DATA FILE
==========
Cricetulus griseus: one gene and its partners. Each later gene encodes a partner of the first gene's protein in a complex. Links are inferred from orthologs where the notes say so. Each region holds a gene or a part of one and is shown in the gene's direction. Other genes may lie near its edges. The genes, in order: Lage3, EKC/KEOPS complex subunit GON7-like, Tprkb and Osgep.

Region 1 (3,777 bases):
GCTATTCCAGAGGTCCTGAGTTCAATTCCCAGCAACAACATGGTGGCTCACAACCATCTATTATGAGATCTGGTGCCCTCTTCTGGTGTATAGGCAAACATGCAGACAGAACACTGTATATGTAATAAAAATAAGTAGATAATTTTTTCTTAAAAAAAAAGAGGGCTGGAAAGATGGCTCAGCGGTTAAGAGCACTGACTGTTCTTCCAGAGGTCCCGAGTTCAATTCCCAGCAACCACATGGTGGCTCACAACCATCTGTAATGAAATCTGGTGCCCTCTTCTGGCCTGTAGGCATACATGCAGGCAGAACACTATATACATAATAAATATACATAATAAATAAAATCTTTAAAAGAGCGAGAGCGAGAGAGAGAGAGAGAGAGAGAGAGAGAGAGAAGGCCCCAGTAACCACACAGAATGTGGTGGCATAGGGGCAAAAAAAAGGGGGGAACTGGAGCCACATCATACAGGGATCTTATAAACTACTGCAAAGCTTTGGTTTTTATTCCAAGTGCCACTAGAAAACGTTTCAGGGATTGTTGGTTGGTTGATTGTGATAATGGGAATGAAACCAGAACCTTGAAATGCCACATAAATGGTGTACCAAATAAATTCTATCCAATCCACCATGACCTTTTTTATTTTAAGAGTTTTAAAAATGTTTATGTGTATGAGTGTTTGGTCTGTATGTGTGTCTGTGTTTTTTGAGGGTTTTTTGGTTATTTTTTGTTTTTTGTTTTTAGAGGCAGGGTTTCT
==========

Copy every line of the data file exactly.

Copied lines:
Cricetulus griseus: one gene and its partners. Each later gene encodes a partner of the first gene's protein in a complex. Links are inferred from orthologs where the notes say so. Each region holds a gene or a part of one and is shown in the gene's direction. Other genes may lie near its edges. The genes, in order: Lage3, EKC/KEOPS complex subunit GON7-like, Tprkb and Osgep.

Region 1 (3,777 bases):
GCTATTCCAGAGGTCCTGAGTTCAATTCCCAGCAACAACATGGTGGCTCACAACCATCTATTATGAGATCTGGTGCCCTCTTCTGGTGTATAGGCAAACATGCAGACAGAACACTGTATATGTAATAAAAATAAGTAGATAATTTTTTCTTAAAAAAAAAGAGGGCTGGAAAGATGGCTCAGCGGTTAAGAGCACTGACTGTTCTTCCAGAGGTCCCGAGTTCAATTCCCAGCAACCACATGGTGGCTCACAACCATCTGTAATGAAATCTGGTGCCCTCTTCTGGCCTGTAGGCATACATGCAGGCAGAACACTATATACATAATAAATATACATAATAAATAAAATCTTTAAAAGAGCGAGAGCGAGAGAGAGAGAGAGAGAGAGAGAGAGAGAGAAGGCCCCAGTAACCACACAGAATGTGGTGGCATAGGGGCAAAAAAAAGGGGGGAACTGGAGCCACATCATACAGGGATCTTATAAACTACTGCAAAGCTTTGGTTTTTATTCCAAGTGCCACTAGAAAACGTTTCAGGGATTGTTGGTTGGTTGATTGTGATAATGGGAATGAAACCAGAACCTTGAAATGCCACATAAATGGTGTACCAAATAAATTCTATCCAATCCACCATGACCTTTTTTATTTTAAGAGTTTTAAAAATGTTTATGTGTATGAGTGTTTGGTCTGTATGTGTGTCTGTGTTTTTTGAGGGTTTTTTGGTTATTTTTTGTTTTTTGTTTTTAGAGGCAGGGTTTCT